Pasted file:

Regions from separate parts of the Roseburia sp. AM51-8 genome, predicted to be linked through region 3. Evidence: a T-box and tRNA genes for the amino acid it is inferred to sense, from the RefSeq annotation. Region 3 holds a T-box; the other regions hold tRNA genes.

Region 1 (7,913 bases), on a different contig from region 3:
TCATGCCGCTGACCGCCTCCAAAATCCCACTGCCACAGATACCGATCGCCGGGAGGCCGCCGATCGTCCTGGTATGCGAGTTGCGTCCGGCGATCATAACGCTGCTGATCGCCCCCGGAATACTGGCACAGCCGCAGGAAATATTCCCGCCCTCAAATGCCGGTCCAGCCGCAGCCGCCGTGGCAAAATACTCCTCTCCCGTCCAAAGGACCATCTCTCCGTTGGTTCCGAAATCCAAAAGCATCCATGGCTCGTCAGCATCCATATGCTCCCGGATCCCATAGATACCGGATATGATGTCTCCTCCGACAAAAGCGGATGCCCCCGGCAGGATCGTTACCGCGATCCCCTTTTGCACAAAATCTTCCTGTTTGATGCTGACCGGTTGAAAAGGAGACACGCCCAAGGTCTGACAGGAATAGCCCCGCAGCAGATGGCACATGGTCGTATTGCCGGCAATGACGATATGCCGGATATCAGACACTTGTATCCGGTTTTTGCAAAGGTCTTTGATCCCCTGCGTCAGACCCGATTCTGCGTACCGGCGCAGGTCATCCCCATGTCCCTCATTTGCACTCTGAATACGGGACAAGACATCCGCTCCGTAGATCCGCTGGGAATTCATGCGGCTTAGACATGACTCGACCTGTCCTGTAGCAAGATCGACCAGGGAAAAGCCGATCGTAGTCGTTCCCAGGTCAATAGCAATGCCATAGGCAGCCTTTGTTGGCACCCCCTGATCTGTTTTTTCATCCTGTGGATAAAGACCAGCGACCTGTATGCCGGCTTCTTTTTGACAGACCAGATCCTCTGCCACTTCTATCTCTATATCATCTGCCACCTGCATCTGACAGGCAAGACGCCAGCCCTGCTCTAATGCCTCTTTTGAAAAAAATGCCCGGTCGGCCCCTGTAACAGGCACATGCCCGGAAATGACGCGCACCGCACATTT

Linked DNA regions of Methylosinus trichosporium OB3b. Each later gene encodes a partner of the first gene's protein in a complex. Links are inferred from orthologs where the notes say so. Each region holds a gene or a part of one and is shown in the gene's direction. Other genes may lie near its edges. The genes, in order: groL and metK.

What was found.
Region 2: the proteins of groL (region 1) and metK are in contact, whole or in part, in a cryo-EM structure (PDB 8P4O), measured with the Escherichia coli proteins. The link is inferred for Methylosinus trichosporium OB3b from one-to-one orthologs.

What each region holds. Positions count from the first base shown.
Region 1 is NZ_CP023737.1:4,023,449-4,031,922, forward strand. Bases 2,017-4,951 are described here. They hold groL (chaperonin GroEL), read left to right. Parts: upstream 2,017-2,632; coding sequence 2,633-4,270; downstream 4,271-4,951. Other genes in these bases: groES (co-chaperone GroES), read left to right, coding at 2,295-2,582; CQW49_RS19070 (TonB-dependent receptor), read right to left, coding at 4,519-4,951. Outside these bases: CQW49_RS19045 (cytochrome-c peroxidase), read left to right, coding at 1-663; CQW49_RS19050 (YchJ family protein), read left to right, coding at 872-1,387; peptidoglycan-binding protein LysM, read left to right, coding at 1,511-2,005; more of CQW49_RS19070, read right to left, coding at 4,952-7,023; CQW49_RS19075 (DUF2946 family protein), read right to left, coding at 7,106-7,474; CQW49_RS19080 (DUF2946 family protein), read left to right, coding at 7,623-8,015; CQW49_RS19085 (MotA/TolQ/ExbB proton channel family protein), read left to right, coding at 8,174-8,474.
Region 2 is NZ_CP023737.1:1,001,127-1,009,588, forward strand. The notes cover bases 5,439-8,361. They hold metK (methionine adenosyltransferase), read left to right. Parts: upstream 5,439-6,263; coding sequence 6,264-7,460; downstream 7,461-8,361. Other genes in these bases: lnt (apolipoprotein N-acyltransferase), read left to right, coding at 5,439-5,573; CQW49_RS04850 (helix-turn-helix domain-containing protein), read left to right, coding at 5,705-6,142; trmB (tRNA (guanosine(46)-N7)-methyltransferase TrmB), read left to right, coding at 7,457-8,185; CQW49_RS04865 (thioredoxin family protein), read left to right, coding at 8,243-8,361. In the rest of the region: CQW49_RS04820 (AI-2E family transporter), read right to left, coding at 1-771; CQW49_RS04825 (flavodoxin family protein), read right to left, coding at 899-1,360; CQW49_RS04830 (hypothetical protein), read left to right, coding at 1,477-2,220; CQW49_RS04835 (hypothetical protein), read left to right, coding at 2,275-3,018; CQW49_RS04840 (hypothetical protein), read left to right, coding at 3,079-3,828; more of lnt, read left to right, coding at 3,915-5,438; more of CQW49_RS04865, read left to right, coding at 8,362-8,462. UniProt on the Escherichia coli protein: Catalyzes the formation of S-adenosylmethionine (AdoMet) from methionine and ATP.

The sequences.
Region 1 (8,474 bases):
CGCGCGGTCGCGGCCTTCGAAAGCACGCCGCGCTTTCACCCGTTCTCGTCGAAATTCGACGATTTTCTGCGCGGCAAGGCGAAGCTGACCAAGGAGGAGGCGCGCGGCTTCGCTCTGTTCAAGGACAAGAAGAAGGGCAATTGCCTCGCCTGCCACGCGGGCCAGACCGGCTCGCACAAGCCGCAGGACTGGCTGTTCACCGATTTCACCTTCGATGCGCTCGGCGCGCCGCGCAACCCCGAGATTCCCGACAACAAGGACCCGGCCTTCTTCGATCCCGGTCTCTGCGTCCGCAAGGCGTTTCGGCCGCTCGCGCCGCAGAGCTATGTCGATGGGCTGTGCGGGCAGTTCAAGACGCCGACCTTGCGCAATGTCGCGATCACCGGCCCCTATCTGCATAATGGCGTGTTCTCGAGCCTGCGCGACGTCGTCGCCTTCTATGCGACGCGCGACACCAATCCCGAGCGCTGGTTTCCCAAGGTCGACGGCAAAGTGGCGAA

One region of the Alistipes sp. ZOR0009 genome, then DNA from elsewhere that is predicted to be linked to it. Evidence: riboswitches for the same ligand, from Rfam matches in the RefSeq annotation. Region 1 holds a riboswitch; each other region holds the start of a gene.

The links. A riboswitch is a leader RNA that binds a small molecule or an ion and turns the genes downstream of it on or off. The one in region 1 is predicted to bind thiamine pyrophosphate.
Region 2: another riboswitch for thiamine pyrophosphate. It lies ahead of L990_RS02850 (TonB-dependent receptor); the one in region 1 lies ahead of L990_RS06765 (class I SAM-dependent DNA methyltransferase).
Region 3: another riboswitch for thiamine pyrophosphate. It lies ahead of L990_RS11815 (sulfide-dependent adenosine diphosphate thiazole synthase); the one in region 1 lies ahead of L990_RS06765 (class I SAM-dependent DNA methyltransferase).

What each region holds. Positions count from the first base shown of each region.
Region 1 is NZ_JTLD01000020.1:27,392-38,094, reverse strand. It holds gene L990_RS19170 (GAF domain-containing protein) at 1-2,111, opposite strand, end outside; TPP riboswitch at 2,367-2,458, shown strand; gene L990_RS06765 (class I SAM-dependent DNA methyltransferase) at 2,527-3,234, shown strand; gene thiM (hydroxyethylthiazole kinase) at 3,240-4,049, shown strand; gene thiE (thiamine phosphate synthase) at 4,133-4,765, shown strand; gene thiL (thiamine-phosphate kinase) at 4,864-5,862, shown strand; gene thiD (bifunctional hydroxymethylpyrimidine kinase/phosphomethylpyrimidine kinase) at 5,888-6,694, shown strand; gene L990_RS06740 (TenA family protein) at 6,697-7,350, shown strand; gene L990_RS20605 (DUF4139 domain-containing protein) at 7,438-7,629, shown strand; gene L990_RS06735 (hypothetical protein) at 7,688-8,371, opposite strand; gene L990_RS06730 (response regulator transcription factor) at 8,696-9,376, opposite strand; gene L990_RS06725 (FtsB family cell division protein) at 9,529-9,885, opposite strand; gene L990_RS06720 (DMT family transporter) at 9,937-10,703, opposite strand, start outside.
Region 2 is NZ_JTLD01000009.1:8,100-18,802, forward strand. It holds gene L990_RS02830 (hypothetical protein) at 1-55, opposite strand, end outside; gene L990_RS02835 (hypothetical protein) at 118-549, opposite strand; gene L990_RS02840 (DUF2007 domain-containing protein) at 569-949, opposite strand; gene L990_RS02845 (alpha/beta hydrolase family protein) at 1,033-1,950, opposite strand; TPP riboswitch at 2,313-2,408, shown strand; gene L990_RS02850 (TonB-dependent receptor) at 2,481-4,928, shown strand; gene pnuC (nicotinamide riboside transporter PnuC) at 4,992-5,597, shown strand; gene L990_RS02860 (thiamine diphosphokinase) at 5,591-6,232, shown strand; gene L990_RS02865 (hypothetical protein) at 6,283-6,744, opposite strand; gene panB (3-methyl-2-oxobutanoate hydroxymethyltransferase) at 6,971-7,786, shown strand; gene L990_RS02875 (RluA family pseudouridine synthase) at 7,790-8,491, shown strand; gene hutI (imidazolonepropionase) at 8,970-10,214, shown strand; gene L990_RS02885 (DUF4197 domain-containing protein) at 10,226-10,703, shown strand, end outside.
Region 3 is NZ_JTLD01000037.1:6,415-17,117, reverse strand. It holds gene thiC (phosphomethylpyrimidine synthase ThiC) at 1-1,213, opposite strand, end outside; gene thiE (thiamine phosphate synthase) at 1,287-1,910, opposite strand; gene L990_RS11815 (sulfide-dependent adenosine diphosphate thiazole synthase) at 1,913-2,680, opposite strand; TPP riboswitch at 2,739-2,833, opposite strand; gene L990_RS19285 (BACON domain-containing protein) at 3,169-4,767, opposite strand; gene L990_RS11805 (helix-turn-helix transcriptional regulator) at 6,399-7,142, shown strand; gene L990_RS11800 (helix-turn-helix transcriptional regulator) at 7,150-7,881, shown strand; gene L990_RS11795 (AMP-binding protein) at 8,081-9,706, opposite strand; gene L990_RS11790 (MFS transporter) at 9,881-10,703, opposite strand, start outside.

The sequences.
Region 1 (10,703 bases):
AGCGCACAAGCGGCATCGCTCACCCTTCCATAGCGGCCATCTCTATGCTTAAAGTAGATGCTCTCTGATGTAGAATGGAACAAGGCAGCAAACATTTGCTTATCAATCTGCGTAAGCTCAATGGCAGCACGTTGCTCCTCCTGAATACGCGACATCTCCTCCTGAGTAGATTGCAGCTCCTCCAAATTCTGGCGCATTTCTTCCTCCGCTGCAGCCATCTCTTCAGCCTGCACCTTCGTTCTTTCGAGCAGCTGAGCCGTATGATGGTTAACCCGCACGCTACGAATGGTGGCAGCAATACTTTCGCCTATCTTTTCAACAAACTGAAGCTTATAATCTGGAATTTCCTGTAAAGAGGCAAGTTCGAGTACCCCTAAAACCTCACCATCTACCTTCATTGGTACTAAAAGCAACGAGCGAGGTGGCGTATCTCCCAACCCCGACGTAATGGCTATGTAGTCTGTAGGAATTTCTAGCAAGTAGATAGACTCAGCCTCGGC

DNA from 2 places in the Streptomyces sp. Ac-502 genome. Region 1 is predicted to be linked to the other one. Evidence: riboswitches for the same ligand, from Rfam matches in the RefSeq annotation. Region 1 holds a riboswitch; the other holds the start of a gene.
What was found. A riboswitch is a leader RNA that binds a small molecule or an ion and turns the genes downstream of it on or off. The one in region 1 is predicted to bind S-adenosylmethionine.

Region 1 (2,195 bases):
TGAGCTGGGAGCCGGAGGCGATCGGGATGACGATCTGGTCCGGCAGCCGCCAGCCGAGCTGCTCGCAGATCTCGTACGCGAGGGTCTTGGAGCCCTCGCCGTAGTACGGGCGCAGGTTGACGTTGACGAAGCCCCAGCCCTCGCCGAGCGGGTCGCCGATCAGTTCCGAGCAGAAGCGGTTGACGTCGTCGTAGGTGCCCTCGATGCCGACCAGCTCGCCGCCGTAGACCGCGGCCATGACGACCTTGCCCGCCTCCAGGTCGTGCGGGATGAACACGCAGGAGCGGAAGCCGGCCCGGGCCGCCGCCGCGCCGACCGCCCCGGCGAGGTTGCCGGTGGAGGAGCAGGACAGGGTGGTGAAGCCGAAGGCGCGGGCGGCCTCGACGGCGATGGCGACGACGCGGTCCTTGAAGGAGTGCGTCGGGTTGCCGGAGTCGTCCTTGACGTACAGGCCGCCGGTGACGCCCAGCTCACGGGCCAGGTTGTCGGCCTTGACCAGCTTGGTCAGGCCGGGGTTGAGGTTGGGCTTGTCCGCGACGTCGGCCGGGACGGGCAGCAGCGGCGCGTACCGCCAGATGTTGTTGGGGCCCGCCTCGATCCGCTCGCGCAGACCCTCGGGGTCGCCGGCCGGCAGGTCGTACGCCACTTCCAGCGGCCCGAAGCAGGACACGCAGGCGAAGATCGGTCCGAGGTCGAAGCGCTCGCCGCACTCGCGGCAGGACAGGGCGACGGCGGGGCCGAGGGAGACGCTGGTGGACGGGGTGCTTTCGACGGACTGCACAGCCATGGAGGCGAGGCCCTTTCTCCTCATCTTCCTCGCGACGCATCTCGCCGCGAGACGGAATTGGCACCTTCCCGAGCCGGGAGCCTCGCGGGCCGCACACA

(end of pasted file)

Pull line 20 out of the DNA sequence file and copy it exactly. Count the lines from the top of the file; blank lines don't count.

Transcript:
Region 3 is NZ_JTLD01000037.1:6,415-17,117, reverse strand. It holds gene thiC (phosphomethylpyrimidine synthase ThiC) at 1-1,213, opposite strand, end outside; gene thiE (thiamine phosphate synthase) at 1,287-1,910, opposite strand; gene L990_RS11815 (sulfide-dependent adenosine diphosphate thiazole synthase) at 1,913-2,680, opposite strand; TPP riboswitch at 2,739-2,833, opposite strand; gene L990_RS19285 (BACON domain-containing protein) at 3,169-4,767, opposite strand; gene L990_RS11805 (helix-turn-helix transcriptional regulator) at 6,399-7,142, shown strand; gene L990_RS11800 (helix-turn-helix transcriptional regulator) at 7,150-7,881, shown strand; gene L990_RS11795 (AMP-binding protein) at 8,081-9,706, opposite strand; gene L990_RS11790 (MFS transporter) at 9,881-10,703, opposite strand, start outside.